EU company law upgraded - Reply to the European Commission consultation
The Commission work programme for 2017 announced an initiative on company law to facilitate the use of digital technologies throughout a company’s lifecycle and cross-border mergers and divisions. The Commission is now consulting stakeholders to seek their views on the scope and content of such an initiative. Given the importance of this issue for European businesses and for the internal market in general, BusinessEurope takes this opportunity to express its views on the way forward on mobility and digitalisation of company law as well as on conflict of laws.
1. On digitalisation of company law and corporate governance
- BusinessEurope supports creating favourable conditions in Europe for further digitalisation in company law and corporate governance for all types of companies.
- Actions need to be diverse in nature and scope. There needs to be a balance between legislative and non-legislative action taking into account national tradition and legal features.
- Rules should primarily focus on the widespread of tools for companies to interact with Member States (e.g. registration, filing, publication, recognition and acceptability of electronic copies).
- Safeguards to ensure trustworthiness of these operations will need to be established.
- Because digitalisation is both a complex and costly process, companies (in particular small and medium-sized ones) should be given the room and time to adapt, which is why a voluntary and step-by-step approach is preferable, especially in the area of corporate governance. Companies must have the choice between using or not using digital tools.
- Digitalisation means a growing use of platforms, databases and cloud services. Stepping up on cybersecurity and privacy of data (e.g. coordination and education) will be necessary for the good functioning of the system and to inspire confidence amongst users of digital tools (both public and private).
2. On mobility of companies: mergers, divisions and conversions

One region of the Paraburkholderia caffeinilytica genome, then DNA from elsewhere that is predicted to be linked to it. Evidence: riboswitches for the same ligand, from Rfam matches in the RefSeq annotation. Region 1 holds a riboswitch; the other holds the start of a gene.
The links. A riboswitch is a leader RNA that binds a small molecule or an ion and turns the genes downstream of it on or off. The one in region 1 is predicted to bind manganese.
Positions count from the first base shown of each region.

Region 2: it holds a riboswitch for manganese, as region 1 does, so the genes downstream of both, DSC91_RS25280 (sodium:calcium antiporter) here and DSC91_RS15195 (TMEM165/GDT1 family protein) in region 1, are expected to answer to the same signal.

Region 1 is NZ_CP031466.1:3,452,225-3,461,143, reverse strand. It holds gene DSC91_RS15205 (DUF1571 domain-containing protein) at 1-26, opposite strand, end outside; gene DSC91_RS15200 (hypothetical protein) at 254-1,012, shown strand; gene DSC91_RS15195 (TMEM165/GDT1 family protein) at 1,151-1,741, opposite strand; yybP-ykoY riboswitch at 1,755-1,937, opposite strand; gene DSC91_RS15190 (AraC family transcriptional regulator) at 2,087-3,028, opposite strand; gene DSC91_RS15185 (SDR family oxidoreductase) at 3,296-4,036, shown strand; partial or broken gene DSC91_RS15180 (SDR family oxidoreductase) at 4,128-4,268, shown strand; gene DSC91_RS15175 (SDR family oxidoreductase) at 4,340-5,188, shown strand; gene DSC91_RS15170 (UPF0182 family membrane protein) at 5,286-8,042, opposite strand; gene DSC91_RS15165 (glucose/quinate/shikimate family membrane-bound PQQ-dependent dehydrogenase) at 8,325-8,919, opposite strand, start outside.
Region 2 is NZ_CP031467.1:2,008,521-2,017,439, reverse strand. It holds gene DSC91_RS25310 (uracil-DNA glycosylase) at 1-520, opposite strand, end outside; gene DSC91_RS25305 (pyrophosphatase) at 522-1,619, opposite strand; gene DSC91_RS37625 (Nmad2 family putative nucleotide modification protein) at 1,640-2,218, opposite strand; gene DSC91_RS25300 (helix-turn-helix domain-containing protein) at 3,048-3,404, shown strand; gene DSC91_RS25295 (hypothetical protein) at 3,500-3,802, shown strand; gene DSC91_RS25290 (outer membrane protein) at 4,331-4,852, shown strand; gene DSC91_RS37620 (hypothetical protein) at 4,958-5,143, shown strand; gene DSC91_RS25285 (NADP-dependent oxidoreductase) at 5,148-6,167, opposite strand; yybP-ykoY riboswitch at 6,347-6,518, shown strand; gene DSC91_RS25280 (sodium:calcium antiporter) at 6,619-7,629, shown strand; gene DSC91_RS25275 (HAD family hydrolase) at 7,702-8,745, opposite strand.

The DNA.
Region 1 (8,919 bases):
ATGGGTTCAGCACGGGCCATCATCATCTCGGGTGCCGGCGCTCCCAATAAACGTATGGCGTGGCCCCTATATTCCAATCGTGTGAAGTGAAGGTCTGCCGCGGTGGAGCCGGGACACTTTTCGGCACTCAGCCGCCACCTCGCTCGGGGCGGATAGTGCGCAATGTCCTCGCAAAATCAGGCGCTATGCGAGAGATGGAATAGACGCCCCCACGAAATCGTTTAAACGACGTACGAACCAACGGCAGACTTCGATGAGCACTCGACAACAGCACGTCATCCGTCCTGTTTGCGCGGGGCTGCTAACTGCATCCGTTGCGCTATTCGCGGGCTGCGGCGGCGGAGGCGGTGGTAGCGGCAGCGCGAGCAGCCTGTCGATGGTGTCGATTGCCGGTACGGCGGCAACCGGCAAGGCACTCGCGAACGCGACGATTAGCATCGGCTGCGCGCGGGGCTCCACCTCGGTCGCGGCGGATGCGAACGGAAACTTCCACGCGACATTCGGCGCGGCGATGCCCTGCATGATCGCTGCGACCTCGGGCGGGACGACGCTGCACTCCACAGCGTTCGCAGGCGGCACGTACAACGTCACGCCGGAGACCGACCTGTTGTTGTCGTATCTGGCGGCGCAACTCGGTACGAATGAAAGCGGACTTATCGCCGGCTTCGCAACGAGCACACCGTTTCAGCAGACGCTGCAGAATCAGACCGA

The cross-border merger directive (CBMD) alongside the jurisprudence of the European Court of the European Union (e.g. cases C-210/06 and C-378/10) were important steps to clarify the conditions and parameters in which companies can exercise their right of establishment within the internal market. However, further needs to be done to ensure companies can fully benefit from this fundamental freedom in Article 54 of the Treaty of the functioning of the EU:
- Some improvements will be necessary in the CBMD, namely, safeguards for creditors, the need to further extend simplified cross-border merger procedures and on minority shareholder protection periods.
- Europe needs a specific framework on cross-border divisions. The lack of rules at European level on these operations can be considered a barrier for businesses wishing to undergo this type of operations.
- Europe also clearly lacks a specific EU procedure for cross-border conversions. In practice, it may occur that upon a conversion, a company forcefully loses its legal personality or gets dissolved in the process which disproportionately affects the interests of the owners (shareholders), creditors and employees. A clear and safe legal framework consolidating the European Court jurisprudence would be an enabler to exercise the fundamental EU right of establishment.
3. On conflict of law rules for companies
- Although we acknowledge that the European legal landscape and jurisprudence would deserve more attention when it comes to conflict of rules framework we do not think an EU legislative initiative is a priority.
- We would be skeptical that a satisfactory solution could be found at European level on different dimensions of this issue, in particular, on the question of real seat versus incorporation seat.
Further detail on these messages can be found in the annex which addresses the relevant questions in the European Commission public consultation on EU company law upgraded